Wednesday, 3 October 2018

Equality at Last – Civil Partnerships for Opposite Sex Couples, but Why the Delay?

Charles Keidan and Rebecca Steinfeld with the Green party’s (and Green Left’s) Peter Tatchell outside the Supreme Court after their successful case against the government

Theresa May, the prime minister, announced on Tuesday at the Tory party conference in Birmingham, that the government will legislate to allow opposite sex civil partnerships, in England and Wales. It comes in the wake of the Supreme Court judgement in June that ruled that the current prohibition breaks the Human Rights Act. No timescale has been specified as yet for the change to come into place.

The Scottish government launched a consultation last week on the possibility of extending civil partnerships to heterosexual couples, in Scotland. The option of scrapping civil partnerships altogether will apparently be considered. 

Same sex couples have been allowed to enter into civil partnerships since 2005, so this has been a glaring issue of inequality for some time. At that time, the defence of that state of affairs ran along the lines of straight people could get married, something unavailable to gay people. I never bought this argument, because it just highlighted that gay people should also be allowed to marry. The argument evaporated completely though when this situation changed in 2014, and gay marriage was legalised, (except in Northern Ireland).

There are plenty of opposite sex couples who happily live together for years, but do not wish to get married. I have to declare an interest here, as myself and my partner are of this opinion, because of the patriarchal associations surrounding marriage. But we don’t see why we should be denied the same perks in tax breaks, as married people or those in civil partnerships get.

Advantages of civil partnerships include a higher level of earnings that is non-taxable and no inheritance tax is payable in the event of one partner’s death. Even a shared home currently attracts inheritance tax for non married, co-habitees. It makes wills easier too because your legally recognised ‘next of kin’, becomes your partner. Not very romantic perhaps, but why should opposite sex couples be denied what is available to same sex couples?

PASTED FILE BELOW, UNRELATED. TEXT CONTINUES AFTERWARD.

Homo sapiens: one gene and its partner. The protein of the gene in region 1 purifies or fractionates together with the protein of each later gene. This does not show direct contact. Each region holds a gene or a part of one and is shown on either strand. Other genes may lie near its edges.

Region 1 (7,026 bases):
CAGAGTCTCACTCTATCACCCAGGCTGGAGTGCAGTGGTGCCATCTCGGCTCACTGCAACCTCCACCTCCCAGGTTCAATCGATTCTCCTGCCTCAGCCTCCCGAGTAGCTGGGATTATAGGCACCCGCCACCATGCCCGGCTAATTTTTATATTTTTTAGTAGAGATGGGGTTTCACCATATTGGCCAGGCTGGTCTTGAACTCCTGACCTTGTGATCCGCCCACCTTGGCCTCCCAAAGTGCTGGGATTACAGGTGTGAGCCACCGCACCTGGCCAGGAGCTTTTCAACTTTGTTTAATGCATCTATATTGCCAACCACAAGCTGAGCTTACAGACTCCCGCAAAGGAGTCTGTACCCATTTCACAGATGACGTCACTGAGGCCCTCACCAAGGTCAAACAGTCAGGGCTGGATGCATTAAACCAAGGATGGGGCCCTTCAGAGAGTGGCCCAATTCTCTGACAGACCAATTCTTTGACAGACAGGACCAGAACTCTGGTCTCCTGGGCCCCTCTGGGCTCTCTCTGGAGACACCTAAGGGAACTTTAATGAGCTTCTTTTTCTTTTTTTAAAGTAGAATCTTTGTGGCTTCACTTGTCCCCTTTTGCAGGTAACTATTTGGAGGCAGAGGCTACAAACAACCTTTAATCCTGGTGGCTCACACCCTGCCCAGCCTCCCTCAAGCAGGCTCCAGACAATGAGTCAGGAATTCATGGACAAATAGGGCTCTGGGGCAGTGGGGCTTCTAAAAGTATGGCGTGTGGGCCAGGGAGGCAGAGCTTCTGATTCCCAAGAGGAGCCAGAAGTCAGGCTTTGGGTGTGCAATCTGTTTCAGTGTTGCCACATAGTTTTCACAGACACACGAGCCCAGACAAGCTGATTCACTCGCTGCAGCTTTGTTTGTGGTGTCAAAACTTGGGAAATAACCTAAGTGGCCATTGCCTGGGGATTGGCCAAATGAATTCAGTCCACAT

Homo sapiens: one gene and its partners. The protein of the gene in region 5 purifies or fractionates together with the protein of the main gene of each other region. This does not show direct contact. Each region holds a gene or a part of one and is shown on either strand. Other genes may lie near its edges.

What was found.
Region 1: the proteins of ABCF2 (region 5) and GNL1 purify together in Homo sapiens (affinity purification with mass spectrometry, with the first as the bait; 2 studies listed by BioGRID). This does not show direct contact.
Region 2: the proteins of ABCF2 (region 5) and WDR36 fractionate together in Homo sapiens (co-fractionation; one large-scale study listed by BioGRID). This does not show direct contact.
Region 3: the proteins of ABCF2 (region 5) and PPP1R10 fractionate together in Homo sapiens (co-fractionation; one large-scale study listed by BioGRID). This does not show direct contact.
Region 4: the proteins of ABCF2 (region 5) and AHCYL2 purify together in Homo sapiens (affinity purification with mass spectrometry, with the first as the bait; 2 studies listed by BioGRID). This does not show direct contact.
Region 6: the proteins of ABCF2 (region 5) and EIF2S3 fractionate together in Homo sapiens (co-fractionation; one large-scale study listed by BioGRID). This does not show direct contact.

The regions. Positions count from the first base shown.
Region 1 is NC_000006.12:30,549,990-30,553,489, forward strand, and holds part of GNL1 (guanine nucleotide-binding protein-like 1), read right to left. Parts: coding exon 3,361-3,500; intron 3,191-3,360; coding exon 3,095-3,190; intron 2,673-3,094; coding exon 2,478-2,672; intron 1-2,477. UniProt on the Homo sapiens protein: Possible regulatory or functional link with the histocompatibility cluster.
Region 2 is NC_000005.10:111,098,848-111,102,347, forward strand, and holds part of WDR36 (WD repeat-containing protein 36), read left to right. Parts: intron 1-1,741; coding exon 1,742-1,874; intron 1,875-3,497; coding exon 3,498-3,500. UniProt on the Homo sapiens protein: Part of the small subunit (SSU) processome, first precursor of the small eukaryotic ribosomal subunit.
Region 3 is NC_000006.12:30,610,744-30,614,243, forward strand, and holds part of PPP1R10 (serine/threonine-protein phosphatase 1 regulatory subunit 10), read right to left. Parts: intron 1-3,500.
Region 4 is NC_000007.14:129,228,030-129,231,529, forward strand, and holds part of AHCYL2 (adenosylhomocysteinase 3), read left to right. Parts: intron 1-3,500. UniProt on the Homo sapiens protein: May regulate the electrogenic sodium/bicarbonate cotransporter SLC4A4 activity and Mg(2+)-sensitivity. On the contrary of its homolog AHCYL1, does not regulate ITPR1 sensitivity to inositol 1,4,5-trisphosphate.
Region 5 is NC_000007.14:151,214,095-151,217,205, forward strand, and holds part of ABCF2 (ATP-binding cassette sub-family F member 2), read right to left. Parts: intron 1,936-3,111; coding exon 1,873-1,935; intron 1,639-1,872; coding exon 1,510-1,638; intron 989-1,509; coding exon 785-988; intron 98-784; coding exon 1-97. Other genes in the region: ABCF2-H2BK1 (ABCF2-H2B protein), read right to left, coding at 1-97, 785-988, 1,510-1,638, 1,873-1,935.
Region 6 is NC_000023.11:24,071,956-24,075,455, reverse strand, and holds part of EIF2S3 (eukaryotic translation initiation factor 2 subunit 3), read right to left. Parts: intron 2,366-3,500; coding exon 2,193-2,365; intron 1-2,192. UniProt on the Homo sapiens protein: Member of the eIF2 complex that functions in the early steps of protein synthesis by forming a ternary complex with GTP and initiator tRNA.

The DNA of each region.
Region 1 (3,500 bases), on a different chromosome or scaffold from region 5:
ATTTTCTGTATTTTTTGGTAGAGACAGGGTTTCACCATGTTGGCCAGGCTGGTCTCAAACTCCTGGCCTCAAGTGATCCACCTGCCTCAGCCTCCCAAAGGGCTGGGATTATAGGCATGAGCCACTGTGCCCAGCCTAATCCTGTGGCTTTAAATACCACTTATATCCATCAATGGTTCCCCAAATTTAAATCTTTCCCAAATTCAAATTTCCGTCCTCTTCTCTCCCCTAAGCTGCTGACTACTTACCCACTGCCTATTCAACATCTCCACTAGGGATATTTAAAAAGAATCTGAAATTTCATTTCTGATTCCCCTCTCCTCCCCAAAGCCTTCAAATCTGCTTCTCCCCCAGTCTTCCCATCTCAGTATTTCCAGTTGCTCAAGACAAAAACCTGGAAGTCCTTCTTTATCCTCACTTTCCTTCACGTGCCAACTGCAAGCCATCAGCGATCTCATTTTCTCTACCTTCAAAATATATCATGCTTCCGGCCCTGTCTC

This does open up a number of questions around what kind of partnership will qualify? The implication is that only people who are having sex together should qualify, but that is difficult to establish. Any two people, perhaps brother and sister should be able to have a civil partnership, if they want to. What you would do about multiple partnerships ,three siblings for example, I’m not sure, but I don’t think you can try to tie it to sexual relationships only.

It seems as though the government wants to have some kind of consultation period in England and Wales, and this may be why no timescale has yet been put on the changes coming into force. I really don’t see why though. It is largely an uncontroversial issue in Parliament and the country as a whole, so I can’t see what there is to consult about?

It could be that some Tory MPs and members will object, saying that it will discourage opposite sex couples from getting married, but even the Marriage Foundation supports extending civil partnerships to heterosexual couples, saying they are “infinitely preferable to unthinking and risky co-habitation”.

Theresa May’s announcement was definitive though, so it seems as though any consultation will be a mainly cosmetic affair, so you do have wonder what the delay is for, why can this not be introduced more or less immediately? There are pressures on the Parliamentary timetable, due to the on-going furore over Brexit, but such an uncontentious matter of basic equality, should pass into law unhindered.

France, Belgium, the Netherlands, Greece and Estonia all allow heterosexual civil partnerships, whilst in the US the issue is devolved to state or city level with New York and San Francisco for example permitting these unions. Some European countries, like Germany and Ireland ended the practice once gay marriages were legalised.

It looks like in England and Wales scrapping civil unions for same sex couples will not be considered, which I think is right. Why should married people get extra privileges, just because they are married? This unfair situation is not justifiable, and the government should get on with putting it right.  

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